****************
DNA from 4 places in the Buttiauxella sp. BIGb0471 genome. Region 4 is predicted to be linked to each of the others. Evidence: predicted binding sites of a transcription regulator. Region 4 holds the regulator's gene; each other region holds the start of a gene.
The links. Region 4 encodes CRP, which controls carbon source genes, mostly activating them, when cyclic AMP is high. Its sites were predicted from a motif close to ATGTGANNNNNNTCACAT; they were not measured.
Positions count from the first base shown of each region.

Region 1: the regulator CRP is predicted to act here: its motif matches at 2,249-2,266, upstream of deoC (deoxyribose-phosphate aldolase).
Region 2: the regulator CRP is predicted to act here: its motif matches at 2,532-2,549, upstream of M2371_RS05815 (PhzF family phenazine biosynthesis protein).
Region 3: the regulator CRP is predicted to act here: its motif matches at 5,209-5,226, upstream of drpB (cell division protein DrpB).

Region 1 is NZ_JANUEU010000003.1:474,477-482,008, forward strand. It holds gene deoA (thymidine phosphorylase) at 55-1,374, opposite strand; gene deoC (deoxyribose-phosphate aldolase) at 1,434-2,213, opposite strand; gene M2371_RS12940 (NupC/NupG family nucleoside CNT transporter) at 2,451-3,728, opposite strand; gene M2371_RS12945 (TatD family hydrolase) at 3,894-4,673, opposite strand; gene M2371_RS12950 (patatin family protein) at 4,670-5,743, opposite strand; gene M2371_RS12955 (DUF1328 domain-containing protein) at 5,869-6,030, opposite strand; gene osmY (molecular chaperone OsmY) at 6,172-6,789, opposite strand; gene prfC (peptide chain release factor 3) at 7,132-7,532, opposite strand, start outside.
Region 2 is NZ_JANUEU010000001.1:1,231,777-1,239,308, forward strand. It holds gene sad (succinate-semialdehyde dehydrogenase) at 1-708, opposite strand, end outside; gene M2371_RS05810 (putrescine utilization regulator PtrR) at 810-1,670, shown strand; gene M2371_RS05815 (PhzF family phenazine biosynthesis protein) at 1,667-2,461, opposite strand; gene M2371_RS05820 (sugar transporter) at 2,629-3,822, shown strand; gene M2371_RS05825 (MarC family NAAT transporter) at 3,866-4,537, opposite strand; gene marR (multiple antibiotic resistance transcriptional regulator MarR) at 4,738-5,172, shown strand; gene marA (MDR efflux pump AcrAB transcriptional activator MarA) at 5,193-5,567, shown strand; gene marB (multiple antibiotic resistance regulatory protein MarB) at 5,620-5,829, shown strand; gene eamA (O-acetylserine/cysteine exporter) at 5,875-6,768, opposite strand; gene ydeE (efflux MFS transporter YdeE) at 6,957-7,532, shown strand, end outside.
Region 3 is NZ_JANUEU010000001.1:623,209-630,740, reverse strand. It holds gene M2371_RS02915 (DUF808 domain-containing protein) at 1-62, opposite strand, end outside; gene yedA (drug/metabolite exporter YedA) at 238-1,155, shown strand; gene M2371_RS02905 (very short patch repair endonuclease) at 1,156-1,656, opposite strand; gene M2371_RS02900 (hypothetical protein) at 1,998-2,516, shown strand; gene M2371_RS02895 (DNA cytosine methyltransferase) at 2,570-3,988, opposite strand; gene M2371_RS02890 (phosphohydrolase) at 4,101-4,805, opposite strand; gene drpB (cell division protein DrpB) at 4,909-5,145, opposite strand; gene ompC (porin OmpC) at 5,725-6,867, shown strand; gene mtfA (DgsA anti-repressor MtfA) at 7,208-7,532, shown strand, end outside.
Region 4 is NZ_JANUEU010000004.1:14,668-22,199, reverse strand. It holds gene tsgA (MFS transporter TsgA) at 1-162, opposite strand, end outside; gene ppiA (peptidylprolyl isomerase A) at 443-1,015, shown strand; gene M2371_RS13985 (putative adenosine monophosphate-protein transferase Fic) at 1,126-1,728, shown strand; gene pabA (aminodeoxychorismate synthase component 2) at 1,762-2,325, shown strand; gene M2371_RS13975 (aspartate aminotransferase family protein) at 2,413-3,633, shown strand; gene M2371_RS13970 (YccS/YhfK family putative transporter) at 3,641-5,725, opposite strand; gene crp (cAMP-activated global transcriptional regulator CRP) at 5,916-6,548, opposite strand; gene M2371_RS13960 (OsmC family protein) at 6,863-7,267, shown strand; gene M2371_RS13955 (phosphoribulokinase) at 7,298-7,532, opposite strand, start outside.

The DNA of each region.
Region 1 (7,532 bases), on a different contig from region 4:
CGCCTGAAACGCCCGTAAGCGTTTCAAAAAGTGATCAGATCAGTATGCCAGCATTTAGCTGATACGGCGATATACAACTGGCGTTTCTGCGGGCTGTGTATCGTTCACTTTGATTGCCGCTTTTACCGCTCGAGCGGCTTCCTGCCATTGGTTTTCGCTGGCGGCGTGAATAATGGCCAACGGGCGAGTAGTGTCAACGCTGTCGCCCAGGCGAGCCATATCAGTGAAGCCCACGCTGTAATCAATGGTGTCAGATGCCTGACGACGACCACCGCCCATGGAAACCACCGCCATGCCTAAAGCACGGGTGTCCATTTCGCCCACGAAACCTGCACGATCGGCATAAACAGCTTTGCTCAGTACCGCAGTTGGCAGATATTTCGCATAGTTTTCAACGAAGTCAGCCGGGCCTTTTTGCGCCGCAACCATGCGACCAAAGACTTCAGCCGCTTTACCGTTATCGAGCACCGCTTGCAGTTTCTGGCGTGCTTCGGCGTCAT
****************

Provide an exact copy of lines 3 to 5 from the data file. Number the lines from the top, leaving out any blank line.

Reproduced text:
Positions count from the first base shown of each region.

Region 1: the regulator CRP is predicted to act here: its motif matches at 2,249-2,266, upstream of deoC (deoxyribose-phosphate aldolase).
Region 2: the regulator CRP is predicted to act here: its motif matches at 2,532-2,549, upstream of M2371_RS05815 (PhzF family phenazine biosynthesis protein).